Dana White’s recent statement concerning the future of the featherweight title proves what many fight commentators and fans already know: publicity can trump meritocracy. After only four wins in the UFC, the new doyen of Dornálaíocht, Conor McGregor, has been cited by White as the next opponent for champ Jose Aldo (pending the results of this weekend’s event).  This has ignited an outcry of protest on forums and comment boards around the web as some fans claim that McGregor’s trash talk and flamboyant character are the leading factors behind this decision. For instance, if one pores through the comments on the UFC Download, he’ll notice that every other comment seems to point to an allegedly more deserving featherweight title fighter. And while it’s true that many of these complaints figure the already-taken Cub Swanson and Frankie Edgar (slated to battle each other at Fight Night 57) for the shot, their irritation is understandable in the sense of keeping competition fair. Fighters shouldn’t be able to talk their way to the top, should they?

I’ve often heard people deride showboats and trash-talkers for this reason. They’ll claim these theatrics detract from the purity of the sport, that they’re inessential (in the same way I argued that ring girls were inessential in my last article). “Just shut up and do your job” sums up the attitude of these anti-showmen, with whom I can sympathize. The problem with this attitude, however, is its unrealized contradiction — being that the boundaries between the job and the show can blur in a sport that depends on the love of the TV watching masses (“Win the crowd and win your freedom!”). More importantly, this attitude neglects to admit one of the fight game’s most important powers: the power of drama.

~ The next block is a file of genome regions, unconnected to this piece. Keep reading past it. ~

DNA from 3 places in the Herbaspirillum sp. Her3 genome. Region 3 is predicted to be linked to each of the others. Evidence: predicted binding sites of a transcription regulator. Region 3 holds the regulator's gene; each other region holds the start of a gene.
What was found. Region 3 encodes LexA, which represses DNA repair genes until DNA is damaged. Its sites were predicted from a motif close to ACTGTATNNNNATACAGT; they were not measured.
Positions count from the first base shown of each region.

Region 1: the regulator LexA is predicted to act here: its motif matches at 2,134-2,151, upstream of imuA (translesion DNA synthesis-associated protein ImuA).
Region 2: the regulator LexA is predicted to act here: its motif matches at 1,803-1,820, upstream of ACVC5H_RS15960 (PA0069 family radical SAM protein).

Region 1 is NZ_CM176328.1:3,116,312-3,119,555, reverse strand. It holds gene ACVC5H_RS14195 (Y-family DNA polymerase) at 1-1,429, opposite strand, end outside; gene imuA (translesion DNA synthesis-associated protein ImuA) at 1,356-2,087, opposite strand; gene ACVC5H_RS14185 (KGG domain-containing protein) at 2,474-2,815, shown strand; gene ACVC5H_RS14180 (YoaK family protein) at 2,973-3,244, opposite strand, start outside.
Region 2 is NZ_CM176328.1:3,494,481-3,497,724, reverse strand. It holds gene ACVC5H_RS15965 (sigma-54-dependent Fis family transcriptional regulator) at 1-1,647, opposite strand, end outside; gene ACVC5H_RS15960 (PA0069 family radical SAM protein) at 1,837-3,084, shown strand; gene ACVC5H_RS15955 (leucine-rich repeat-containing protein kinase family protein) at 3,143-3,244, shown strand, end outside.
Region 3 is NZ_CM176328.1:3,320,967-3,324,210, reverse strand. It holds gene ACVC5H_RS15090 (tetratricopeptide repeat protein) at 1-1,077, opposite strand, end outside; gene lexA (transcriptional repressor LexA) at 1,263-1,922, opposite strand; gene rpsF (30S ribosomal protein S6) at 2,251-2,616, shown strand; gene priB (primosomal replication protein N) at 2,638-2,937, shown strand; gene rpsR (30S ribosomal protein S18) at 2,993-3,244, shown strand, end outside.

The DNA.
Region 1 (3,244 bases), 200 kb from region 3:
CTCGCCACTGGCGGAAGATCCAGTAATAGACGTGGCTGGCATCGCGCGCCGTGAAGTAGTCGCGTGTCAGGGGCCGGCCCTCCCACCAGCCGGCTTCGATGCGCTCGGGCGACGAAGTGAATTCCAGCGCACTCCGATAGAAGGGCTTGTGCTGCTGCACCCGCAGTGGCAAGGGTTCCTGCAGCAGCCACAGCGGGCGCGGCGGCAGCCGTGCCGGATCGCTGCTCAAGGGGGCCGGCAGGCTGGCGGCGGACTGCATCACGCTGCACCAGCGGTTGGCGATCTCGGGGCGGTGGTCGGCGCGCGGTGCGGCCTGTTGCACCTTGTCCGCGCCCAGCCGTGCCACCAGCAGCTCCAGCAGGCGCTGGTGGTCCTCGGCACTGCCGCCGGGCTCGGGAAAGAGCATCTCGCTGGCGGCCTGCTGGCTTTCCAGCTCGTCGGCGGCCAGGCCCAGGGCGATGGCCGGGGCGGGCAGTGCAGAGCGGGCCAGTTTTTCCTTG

In my first article for The MMA Corner, I talked about the inception of Team Fighting Championship, which pitted teams of amateur mixed martial artists against each other in the hopes of creating a massive donnybrook dirtier than Jason “Mayhem” Miller’s arrest record; there’d be no way popular audiences could resist, except, of course, that they did. TFC’s formula has fallen flat and the sport is only a year or so away from total obscurity. But why? You can read that article for more, but the gist of it is because a fight is more than a fight. A fight is a story: the better told, the better heard.

In Conor McGregor, the UFC has found a new protagonist — one whose character is familiar to audiences almost to the point of stereotype: he’s the hot-blooded, nation-loving, proverbial fighting Irishman. What’s more, this character has more than punches and kicks in his arsenal; he has personality, a corrosive one, perhaps, but one that, like Ronda Rousey, will put asses, enemy and friendly alike, in the seats. Now, does this mean that every fighter with a foul mouth should have a place at the king’s table. Of course not. As long as fights are still determined by physical dominance, verbal talent will remain a better battle axe for politics. But in terms of catching our interest, winning fighters like McGregor who can incite a drama of words and personality away from the octagon will always be an asset for the sport, which needs (and this has been really apparent lately) exciting big events to climb higher into public view.